Compare any two graphics cards:
GeForce GTX 460 1GB vs Radeon HD 5870
IntroThe GeForce GTX 460 1GB uses a 40 nm design. nVidia has set the core speed at 675 MHz. The GDDR5 RAM is set to run at a speed of 900 MHz on this particular model. It features 336 SPUs along with 56 TAUs and 32 Rasterization Operator Units.
Compare those specifications to the Radeon HD 5870, which comes with a core clock speed of 850 MHz and a GDDR5 memory frequency of 1200 MHz. It also uses a 256-bit bus, and uses a 40 nm design. It features 1600(320x5) SPUs, 80 Texture Address Units, and 32 ROPs.
Power Usage and Theoretical Benchmarks
Power Consumption (Max TDP)
The Radeon HD 5870 should theoretically be much faster than the GeForce GTX 460 1GB overall. (explain)
Texel RateThe Radeon HD 5870 will be much (about 80%) better at anisotropic filtering than the GeForce GTX 460 1GB. (explain)
Pixel RateThe Radeon HD 5870 is a lot (about 26%) more effective at AA than the GeForce GTX 460 1GB, and also will be able to handle higher resolutions better. (explain)
Please note that the above 'benchmarks' are all just theoretical - the results were calculated based on the card's specifications, and real-world performance may (and probably will) vary at least a bit.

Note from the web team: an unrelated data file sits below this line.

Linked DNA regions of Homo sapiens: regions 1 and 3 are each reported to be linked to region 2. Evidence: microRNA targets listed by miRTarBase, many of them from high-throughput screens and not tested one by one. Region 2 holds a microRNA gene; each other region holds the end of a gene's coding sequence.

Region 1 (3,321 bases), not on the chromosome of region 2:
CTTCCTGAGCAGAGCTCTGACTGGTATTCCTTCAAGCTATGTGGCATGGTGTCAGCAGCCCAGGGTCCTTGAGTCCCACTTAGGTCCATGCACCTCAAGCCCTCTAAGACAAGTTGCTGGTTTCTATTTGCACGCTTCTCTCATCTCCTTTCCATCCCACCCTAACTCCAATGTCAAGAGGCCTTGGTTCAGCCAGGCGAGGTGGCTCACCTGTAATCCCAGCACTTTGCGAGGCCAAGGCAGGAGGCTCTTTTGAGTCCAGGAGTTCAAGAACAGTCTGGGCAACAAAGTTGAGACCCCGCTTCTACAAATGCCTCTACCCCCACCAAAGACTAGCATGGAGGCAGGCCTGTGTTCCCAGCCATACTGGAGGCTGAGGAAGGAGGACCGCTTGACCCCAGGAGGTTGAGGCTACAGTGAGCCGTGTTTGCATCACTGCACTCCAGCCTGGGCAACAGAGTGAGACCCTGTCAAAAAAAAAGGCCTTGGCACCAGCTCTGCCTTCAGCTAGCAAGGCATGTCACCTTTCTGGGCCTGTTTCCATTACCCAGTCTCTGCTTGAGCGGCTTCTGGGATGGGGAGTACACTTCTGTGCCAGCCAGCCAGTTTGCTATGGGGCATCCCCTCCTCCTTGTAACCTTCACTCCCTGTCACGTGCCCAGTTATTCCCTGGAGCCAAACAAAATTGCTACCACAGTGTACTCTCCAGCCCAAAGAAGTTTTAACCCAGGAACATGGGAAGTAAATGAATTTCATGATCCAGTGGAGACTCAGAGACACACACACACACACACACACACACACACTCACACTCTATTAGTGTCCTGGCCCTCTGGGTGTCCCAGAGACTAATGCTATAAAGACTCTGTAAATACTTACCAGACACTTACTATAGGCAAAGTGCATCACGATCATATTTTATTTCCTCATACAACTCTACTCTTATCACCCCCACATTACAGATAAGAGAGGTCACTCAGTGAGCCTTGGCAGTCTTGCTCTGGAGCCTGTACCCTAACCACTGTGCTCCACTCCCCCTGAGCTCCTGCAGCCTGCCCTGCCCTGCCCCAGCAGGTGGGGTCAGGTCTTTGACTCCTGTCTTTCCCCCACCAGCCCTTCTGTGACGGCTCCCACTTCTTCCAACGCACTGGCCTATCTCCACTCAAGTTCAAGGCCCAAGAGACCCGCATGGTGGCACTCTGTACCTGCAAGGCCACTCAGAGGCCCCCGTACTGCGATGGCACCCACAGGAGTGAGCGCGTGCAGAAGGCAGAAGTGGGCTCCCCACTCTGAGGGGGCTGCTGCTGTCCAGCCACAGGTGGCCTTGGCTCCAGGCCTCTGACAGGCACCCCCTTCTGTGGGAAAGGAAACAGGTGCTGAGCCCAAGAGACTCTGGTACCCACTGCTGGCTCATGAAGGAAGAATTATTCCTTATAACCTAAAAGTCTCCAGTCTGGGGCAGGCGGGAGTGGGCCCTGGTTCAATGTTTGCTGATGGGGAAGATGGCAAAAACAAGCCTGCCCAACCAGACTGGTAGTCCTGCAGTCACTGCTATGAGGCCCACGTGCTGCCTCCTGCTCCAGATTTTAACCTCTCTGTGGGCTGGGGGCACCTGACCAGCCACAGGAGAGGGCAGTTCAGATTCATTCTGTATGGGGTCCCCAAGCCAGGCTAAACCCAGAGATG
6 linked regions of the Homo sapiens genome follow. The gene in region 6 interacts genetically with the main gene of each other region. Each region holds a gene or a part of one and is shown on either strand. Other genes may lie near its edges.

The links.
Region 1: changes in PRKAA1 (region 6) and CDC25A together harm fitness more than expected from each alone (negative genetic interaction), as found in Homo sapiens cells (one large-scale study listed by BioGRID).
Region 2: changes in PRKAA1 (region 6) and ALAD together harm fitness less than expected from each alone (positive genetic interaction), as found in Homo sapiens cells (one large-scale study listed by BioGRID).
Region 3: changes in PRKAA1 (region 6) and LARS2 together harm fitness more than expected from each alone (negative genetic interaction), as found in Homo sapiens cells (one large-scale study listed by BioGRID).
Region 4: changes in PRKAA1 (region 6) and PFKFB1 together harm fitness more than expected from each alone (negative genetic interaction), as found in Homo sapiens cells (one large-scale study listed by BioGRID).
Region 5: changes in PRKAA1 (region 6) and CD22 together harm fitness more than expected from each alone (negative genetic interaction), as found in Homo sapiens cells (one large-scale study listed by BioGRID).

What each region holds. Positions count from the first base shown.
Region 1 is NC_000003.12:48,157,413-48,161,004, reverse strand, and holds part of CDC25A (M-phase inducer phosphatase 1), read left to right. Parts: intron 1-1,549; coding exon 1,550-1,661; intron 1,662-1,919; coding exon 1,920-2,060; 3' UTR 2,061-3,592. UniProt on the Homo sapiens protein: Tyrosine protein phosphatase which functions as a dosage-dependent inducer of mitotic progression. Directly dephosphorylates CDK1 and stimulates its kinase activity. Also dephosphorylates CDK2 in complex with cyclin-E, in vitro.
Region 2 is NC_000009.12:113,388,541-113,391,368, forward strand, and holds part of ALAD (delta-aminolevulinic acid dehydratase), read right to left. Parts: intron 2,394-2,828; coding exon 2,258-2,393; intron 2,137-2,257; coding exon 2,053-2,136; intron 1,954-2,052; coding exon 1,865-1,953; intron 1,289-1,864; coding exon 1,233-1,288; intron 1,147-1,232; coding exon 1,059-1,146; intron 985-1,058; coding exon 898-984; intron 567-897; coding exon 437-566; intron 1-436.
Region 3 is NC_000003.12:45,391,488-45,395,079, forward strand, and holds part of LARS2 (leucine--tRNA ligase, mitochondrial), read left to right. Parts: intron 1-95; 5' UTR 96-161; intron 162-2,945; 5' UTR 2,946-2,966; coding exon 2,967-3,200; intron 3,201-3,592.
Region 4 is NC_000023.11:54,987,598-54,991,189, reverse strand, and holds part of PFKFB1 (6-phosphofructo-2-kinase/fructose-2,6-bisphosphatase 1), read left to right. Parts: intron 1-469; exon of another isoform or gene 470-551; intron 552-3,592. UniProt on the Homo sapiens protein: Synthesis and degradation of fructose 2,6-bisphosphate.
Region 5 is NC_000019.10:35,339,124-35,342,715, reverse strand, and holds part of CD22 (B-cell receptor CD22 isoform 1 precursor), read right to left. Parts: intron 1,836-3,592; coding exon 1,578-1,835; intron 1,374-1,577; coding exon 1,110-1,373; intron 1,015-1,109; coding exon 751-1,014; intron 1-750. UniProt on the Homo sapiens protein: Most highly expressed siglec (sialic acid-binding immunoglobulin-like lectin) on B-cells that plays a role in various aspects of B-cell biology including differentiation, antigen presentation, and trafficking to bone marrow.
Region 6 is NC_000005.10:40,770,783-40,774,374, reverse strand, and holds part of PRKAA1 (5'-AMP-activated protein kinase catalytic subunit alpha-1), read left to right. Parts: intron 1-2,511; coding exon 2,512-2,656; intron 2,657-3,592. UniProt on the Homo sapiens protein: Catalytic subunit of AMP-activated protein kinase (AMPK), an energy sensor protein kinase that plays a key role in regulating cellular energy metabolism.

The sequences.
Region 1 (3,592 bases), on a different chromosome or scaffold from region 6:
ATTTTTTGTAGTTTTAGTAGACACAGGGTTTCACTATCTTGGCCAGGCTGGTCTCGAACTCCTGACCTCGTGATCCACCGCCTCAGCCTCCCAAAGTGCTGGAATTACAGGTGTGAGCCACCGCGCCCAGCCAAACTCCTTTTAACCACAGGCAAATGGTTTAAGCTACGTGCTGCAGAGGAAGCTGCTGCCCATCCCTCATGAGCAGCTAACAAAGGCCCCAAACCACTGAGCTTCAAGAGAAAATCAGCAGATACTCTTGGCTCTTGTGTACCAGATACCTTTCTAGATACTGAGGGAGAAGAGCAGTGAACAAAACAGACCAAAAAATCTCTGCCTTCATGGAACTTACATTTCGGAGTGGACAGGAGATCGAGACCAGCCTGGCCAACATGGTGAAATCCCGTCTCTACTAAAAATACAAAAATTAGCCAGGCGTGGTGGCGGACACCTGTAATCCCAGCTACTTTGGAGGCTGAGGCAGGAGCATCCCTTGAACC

Please note that the price comparisons are based on search keywords - sometimes it might show cards with very similar names that are not exactly the same as the one chosen in the comparison. We do try to filter out the wrong results as best we can, though.
Memory Bandwidth: Memory bandwidth is the largest amount of information (measured in megabytes per second) that can be transferred over the external memory interface within a second. It is worked out by multiplying the card's interface width by its memory clock speed. In the case of DDR type RAM, it should be multiplied by 2 once again. If it uses DDR5, multiply by ANOTHER 2x. The better the memory bandwidth, the better the card will be in general. It especially helps with AA, High Dynamic Range and high resolutions.
Texel Rate: Texel rate is the maximum number of texture map elements (texels) that are processed in one second. This is calculated by multiplying the total amount of texture units of the card by the core clock speed of the chip. The higher this number, the better the card will be at texture filtering (anisotropic filtering - AF). It is measured in millions of texels applied in one second.
Pixel Rate: Pixel rate is the maximum number of pixels the graphics card can possibly write to its local memory per second - measured in millions of pixels per second. Pixel rate is calculated by multiplying the number of colour ROPs by the the core clock speed. ROPs (Raster Operations Pipelines - also called Render Output Units) are responsible for filling the screen with pixels (the image). The actual pixel output rate is also dependant on many other factors, especially the memory bandwidth - the lower the memory bandwidth is, the lower the ability to reach the max fill rate.